TEHRAN // A French lecturer and two Iranian employees of the UK and French embassies were in the dock yesterday alongside others detained during protests over the re-election of Mahmoud Ahmadinejad, sparking anger in London and surprise in Paris. Clotilde Reiss, who turned 24 in Tehran's notorious Evin prison on July 31, was arrested on July 1 as she tried to fly home.
"She is accused of collecting information and provoking rioters," the official IRNA news agency reported. Fellow defendant Nazak Afshar, from the French Embassy's cultural section, was detained on Thursday. Iran's state television said both played an "active role in the unrest by giving information to foreign embassies". IRNA said Ms Reiss had reported on post-election protests in the central city of Isfahan to the French Embassy.
"I have written a one-page report and submitted it to ? the cultural department of the French Embassy," it quoted her as telling the judge. "I was planning to leave Iran, but I took part in rallies of June 15 and 17 in Tehran and took photographs and film. I did this out of curiosity and to be aware of the political situation. I wanted to know what was happening." Ms Reiss denied preparing a technical report on Iran's controversial nuclear programme.
Ms Afshar told the court that she and other staffers had been told to shelter protesters if required, IRNA said. "In the event that confrontations occurred in front of the cultural department of the embassy, we were told to offer refuge to protesters if they asked." Also in the dock was UK Embassy local staffer Hossein Rassam who was detained during the post-vote violence in Tehran along with eight embassy colleagues. They were later freed, while he was released on bail.
IRNA said he has been accused of spying. "Based on the order of British Embassy, the local staff were asked to be present in the riots along with Tom Burn and Paul Blemey," Mr Rassam said of two British diplomats expelled by Iran in June. "You along with Arash Momenian were given the duty of meeting representatives of political groups, ethnic and religious minorities, and student groups and to relay the news of Iran's riots to London," IRNA quoted the prosecutor as telling the court.
The judge said the allegation merited a charge of espionage. "Based on the charges read out by the Tehran prosecution, you are accused of spying for foreigners," the judge was quoted as saying by IRNA, which identified him by only the single name Salavati. Mr Rassam was quoted as telling the court: "The victory of Mr Ahmadinejad was shocking for the British Embassy, and in our first report to London we stressed claims made by one candidate about fraud" in the election.
He told the court that British diplomats, including the two expelled later, had attended protests in Tehran and that "the ambassador along with the charge d'affaires took part in witnessing a rally of Mousavi supporters". In London, a foreign office spokeswoman lambasted Mr Rassam's trial. "We deplore these trials and the so-called confessions of prisoners who have been denied their basic human rights," she said.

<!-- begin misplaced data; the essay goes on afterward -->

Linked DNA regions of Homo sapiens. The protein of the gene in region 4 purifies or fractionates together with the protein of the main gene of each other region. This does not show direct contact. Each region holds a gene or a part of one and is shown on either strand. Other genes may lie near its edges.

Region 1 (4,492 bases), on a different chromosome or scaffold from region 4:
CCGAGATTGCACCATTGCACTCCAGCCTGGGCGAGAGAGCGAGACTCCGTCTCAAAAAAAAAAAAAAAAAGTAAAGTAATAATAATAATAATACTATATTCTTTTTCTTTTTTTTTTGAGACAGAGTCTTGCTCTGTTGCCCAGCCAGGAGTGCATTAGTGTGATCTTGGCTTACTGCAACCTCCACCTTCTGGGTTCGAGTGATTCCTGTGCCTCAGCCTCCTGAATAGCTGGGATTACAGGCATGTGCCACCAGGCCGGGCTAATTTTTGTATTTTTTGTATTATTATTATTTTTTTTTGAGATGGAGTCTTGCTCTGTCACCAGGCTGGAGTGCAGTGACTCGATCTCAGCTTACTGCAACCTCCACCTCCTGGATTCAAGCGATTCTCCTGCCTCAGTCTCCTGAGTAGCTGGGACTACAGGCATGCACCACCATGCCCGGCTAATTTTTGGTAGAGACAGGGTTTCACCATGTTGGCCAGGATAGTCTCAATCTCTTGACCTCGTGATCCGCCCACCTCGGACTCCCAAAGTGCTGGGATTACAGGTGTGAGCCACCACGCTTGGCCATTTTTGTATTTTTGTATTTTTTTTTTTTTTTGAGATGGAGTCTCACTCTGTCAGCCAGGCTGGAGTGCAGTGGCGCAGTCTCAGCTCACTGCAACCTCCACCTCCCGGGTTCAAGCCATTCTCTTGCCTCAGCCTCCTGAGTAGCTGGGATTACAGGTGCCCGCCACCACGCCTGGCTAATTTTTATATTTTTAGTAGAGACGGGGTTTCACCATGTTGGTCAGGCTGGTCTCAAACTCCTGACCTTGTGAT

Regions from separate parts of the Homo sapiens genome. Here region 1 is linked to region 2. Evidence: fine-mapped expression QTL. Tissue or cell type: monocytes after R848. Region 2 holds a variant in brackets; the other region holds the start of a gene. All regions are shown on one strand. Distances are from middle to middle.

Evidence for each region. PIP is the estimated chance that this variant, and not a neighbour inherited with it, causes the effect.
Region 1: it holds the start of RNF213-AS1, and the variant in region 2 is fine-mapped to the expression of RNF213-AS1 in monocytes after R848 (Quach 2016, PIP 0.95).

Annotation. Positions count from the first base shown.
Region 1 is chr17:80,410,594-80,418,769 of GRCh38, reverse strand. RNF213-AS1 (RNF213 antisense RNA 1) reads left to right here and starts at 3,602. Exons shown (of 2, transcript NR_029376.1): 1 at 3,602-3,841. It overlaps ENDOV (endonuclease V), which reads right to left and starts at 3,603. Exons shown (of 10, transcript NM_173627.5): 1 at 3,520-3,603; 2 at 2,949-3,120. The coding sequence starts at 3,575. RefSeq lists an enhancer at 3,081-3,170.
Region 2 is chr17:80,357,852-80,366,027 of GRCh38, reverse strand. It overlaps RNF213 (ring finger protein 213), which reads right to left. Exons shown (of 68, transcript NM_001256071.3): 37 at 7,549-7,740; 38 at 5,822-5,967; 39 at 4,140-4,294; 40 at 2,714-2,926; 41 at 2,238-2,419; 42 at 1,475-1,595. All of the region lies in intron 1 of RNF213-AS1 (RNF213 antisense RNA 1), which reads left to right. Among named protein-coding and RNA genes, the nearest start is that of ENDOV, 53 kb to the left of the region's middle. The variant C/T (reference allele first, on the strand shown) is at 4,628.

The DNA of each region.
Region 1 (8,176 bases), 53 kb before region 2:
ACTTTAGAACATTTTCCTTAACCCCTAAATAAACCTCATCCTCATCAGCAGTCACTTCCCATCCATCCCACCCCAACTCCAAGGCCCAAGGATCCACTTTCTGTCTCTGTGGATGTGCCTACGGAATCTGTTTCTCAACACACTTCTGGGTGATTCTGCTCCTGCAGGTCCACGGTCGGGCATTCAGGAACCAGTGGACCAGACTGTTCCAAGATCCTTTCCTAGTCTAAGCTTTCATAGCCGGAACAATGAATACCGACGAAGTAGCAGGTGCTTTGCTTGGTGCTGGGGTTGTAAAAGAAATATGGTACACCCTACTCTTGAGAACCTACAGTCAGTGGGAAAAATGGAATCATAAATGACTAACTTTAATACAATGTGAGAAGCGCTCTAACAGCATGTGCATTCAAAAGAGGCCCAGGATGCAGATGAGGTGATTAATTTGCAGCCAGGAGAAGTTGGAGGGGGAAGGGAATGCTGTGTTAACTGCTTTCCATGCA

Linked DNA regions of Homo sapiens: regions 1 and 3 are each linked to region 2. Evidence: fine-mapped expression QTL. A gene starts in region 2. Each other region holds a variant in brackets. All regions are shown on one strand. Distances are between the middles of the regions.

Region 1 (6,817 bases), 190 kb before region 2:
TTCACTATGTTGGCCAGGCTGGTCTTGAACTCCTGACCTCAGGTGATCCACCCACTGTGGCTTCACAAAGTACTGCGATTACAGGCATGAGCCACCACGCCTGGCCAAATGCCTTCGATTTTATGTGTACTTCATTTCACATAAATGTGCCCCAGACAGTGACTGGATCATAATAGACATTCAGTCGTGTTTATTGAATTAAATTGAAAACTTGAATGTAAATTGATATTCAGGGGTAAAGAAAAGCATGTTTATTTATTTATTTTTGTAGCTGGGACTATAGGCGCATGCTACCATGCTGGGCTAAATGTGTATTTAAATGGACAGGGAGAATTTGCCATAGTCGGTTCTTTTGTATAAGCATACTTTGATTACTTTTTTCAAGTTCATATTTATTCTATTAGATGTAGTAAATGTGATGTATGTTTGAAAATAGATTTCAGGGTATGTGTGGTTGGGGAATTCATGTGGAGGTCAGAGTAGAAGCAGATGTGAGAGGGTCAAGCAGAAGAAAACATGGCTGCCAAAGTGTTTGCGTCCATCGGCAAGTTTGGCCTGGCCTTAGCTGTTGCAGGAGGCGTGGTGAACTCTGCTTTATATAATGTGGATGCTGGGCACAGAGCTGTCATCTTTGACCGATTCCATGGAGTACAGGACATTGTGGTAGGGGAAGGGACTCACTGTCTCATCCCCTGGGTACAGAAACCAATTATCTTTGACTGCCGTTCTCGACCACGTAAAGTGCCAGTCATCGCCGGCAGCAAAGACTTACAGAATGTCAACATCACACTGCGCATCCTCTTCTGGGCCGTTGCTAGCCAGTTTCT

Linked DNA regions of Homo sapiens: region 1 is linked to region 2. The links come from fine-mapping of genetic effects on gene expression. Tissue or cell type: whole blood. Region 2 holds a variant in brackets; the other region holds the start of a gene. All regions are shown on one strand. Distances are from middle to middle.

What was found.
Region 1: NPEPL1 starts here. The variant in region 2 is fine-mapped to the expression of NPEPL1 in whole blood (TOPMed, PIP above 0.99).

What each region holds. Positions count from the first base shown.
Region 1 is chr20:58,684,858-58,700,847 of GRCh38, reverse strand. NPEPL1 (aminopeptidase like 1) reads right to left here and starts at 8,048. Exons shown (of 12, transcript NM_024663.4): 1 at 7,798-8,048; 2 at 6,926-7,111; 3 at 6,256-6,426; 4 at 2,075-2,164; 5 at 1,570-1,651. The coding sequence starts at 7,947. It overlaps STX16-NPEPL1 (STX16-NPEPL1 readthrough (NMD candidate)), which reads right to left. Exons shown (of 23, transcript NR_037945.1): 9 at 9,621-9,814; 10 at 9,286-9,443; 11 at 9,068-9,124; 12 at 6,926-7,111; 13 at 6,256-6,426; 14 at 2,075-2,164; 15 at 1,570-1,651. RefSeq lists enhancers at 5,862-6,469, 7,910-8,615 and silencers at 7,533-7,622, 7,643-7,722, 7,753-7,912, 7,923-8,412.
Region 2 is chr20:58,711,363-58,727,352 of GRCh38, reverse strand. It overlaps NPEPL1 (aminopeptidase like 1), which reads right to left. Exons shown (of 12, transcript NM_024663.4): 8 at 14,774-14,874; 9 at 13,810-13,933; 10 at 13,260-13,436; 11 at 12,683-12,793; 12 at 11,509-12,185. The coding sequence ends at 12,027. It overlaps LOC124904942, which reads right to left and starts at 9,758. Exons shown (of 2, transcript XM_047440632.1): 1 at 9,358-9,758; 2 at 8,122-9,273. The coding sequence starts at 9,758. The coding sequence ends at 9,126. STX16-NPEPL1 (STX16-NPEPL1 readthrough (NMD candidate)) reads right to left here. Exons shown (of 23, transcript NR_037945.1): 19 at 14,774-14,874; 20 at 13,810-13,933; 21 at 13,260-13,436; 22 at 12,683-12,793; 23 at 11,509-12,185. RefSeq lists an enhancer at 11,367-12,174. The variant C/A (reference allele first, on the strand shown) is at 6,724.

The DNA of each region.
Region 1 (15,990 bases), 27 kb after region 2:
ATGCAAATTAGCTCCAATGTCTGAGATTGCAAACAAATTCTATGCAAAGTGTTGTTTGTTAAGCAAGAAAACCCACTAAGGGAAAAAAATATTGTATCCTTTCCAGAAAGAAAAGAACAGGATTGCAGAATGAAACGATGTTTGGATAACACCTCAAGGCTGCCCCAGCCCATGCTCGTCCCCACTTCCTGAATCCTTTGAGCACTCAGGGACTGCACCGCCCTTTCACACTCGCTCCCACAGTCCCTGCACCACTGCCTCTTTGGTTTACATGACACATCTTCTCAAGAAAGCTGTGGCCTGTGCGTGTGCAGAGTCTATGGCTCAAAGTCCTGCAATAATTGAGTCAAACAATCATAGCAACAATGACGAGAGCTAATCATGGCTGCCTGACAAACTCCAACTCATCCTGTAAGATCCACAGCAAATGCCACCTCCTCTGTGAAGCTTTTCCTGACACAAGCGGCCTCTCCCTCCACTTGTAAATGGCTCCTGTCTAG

"Our ambassador in Tehran has demanded early clarification of the position from the Iranian authorities. We will then decide on how to respond to this latest outrage." In France, Ms Reiss's father Remi was taken unawares by her appearance in court. "I had not been told. I was surprised to see her appear at this trial," he said, adding that he believes she is innocent. During the session, a prosecutor read out an indictment saying the US and Britain had plans to foment the unrest with the aim of toppling Iran's Islamic rulers through a "soft overthrow", IRNA reported.
The vague indictment also accused the two powers of providing financial assistance to Iran's reformists to undermine hardline clerics within the ruling system. A reformist website said riot police attacked family members of the defendants and others gathered in front of the court to denounce the trial. Yesterday's hearing was the second in a trial that started a week ago, although it was a new group of defendants facing the judge. Human rights groups and Iran's opposition have criticised the trial as a sham and said televised confessions from defendants were scripted by authorities and extracted through pressure.
More than 10 other defendants detained during the protests that followed Mr Ahmadinejad's hotly disputed June 12 re-election were in court with Ms Reiss and the two embassy staffers. Iranian defendants appearing yesterday included Ali Tajernia, a former reformist legislator; Shahaboddin Tabatabaei, a prominent leader of the Islamic Iran Participation Front, Iran's largest reformist political party; Ahmad Zeidabadi, an outspoken journalist opposing hardliners; and Behzad Nabavi, a reformist legislator.
Some 100 defendants were charged with various offences, including rioting, at the first hearing on August 1. Ms Reiss and the two embassy staffers were not present in court then. At that hearing, several accused withdrew earlier allegations of fraud in the presidential election, saying that Mr Ahmadinejad's victory was clean. Another 10 protesters were put in the dock in a separate trial last week.
Both Mr Ahmadinejad's main challenger Mir Hossein Mousavi and reformist former president Mohammad Khatami have denounced the trials. * Agence France-Presse, with additional reporting by the Associated Press